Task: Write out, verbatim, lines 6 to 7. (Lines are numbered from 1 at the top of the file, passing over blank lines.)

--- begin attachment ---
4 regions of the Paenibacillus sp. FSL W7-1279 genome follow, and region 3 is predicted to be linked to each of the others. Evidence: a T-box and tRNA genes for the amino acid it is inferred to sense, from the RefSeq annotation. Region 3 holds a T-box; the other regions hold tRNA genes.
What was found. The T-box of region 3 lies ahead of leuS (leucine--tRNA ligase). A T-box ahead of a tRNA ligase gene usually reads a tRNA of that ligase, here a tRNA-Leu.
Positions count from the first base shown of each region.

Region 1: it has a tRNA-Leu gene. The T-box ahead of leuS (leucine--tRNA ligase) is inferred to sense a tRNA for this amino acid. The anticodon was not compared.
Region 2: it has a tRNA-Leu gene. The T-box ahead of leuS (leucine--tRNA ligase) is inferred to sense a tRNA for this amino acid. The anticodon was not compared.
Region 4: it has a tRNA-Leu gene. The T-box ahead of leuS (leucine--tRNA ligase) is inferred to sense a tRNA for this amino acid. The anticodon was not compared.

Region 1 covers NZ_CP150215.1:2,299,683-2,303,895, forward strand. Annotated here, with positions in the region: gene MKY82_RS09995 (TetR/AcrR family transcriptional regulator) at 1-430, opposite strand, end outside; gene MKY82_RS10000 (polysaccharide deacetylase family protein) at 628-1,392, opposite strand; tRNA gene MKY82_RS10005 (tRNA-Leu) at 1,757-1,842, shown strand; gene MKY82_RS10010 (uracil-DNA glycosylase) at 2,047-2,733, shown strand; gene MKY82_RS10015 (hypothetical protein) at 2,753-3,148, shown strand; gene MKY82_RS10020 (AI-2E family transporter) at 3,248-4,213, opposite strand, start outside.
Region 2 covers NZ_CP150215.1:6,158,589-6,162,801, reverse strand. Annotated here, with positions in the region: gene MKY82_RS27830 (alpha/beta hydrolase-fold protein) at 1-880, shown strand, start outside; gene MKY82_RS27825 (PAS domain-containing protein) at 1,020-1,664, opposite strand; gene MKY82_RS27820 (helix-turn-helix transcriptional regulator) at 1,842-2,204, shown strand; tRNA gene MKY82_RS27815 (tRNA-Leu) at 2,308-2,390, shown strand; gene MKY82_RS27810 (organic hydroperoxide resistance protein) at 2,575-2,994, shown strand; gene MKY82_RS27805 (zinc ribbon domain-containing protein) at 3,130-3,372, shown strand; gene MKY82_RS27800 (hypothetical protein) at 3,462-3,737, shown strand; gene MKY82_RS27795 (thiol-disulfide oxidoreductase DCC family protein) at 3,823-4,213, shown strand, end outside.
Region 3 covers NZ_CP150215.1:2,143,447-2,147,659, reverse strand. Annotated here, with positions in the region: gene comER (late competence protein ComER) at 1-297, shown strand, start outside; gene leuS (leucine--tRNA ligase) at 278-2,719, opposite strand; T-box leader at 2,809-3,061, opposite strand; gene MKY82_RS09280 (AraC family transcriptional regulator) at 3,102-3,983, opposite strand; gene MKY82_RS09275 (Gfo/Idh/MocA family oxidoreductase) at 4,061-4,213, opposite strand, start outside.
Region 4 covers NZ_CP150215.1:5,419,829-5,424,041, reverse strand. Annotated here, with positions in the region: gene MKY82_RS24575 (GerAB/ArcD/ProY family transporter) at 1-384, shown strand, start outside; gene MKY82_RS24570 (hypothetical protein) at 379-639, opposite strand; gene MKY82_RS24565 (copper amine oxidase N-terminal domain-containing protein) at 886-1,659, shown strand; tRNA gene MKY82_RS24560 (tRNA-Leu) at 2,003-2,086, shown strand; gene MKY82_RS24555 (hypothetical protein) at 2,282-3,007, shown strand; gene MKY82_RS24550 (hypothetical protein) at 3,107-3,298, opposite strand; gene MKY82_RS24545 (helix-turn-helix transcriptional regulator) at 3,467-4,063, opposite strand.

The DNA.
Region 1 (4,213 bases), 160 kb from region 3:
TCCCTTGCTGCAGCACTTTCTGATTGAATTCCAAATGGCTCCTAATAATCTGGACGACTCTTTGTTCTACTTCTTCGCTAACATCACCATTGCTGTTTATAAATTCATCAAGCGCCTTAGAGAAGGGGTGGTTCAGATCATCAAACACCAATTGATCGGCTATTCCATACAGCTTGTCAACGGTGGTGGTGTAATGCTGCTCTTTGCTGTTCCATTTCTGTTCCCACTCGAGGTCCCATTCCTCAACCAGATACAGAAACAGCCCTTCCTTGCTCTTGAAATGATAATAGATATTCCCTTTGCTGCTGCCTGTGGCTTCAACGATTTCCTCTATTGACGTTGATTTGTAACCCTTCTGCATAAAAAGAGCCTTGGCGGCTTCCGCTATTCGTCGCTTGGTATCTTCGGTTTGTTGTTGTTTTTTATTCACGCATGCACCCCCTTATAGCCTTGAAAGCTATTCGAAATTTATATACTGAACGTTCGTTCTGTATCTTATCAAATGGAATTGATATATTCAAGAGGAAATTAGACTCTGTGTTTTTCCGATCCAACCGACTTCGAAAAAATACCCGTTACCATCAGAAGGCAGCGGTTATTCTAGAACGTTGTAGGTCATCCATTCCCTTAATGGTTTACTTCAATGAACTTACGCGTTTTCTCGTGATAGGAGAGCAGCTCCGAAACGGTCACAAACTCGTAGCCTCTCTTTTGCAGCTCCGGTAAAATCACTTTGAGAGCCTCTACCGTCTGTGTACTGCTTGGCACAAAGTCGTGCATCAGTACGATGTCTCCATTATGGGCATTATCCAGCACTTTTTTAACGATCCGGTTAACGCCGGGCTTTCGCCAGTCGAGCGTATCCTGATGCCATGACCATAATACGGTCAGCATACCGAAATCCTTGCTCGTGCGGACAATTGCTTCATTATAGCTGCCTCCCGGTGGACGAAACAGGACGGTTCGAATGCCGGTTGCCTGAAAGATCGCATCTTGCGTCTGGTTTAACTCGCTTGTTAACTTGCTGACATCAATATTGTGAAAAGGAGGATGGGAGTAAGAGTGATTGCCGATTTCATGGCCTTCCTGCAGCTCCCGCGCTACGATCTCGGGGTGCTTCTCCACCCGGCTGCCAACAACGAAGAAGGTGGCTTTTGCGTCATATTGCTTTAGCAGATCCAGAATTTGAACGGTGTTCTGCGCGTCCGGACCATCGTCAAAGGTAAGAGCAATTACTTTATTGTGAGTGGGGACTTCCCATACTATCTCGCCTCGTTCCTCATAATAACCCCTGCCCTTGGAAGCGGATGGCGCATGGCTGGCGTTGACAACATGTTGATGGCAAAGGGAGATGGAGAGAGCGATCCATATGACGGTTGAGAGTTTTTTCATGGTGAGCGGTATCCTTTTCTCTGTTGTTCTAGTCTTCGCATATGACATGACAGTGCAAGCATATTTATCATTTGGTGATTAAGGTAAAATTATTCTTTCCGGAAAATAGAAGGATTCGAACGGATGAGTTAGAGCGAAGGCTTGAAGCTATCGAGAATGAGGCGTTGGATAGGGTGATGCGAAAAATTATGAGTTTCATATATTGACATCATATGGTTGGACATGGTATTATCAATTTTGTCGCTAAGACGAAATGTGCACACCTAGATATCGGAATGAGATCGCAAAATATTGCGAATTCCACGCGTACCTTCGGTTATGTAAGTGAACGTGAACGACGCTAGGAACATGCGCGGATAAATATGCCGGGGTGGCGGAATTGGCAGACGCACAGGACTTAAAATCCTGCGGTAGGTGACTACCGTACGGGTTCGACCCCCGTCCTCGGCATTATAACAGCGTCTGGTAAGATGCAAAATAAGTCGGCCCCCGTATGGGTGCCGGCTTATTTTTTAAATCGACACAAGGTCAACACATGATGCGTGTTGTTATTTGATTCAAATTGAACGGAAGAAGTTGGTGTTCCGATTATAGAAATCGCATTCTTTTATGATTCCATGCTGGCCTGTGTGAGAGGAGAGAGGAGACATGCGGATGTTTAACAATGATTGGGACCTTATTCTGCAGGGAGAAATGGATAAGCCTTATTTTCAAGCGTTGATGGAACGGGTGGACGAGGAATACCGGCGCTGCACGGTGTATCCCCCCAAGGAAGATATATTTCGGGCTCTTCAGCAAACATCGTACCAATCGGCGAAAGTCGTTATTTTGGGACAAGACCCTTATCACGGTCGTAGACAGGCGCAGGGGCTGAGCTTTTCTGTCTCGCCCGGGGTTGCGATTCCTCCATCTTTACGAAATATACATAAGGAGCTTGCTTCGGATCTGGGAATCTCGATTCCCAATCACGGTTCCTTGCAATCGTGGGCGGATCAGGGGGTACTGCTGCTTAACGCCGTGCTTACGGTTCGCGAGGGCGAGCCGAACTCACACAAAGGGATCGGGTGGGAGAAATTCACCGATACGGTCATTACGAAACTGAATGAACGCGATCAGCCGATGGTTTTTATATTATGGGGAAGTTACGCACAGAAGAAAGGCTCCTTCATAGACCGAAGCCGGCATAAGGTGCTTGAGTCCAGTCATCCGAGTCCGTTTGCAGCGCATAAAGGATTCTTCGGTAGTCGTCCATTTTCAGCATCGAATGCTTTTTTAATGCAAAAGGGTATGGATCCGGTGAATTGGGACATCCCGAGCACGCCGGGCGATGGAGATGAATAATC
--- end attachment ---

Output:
Region 4: it has a tRNA-Leu gene. The T-box ahead of leuS (leucine--tRNA ligase) is inferred to sense a tRNA for this amino acid. The anticodon was not compared.

Region 1 covers NZ_CP150215.1:2,299,683-2,303,895, forward strand. Annotated here, with positions in the region: gene MKY82_RS09995 (TetR/AcrR family transcriptional regulator) at 1-430, opposite strand, end outside; gene MKY82_RS10000 (polysaccharide deacetylase family protein) at 628-1,392, opposite strand; tRNA gene MKY82_RS10005 (tRNA-Leu) at 1,757-1,842, shown strand; gene MKY82_RS10010 (uracil-DNA glycosylase) at 2,047-2,733, shown strand; gene MKY82_RS10015 (hypothetical protein) at 2,753-3,148, shown strand; gene MKY82_RS10020 (AI-2E family transporter) at 3,248-4,213, opposite strand, start outside.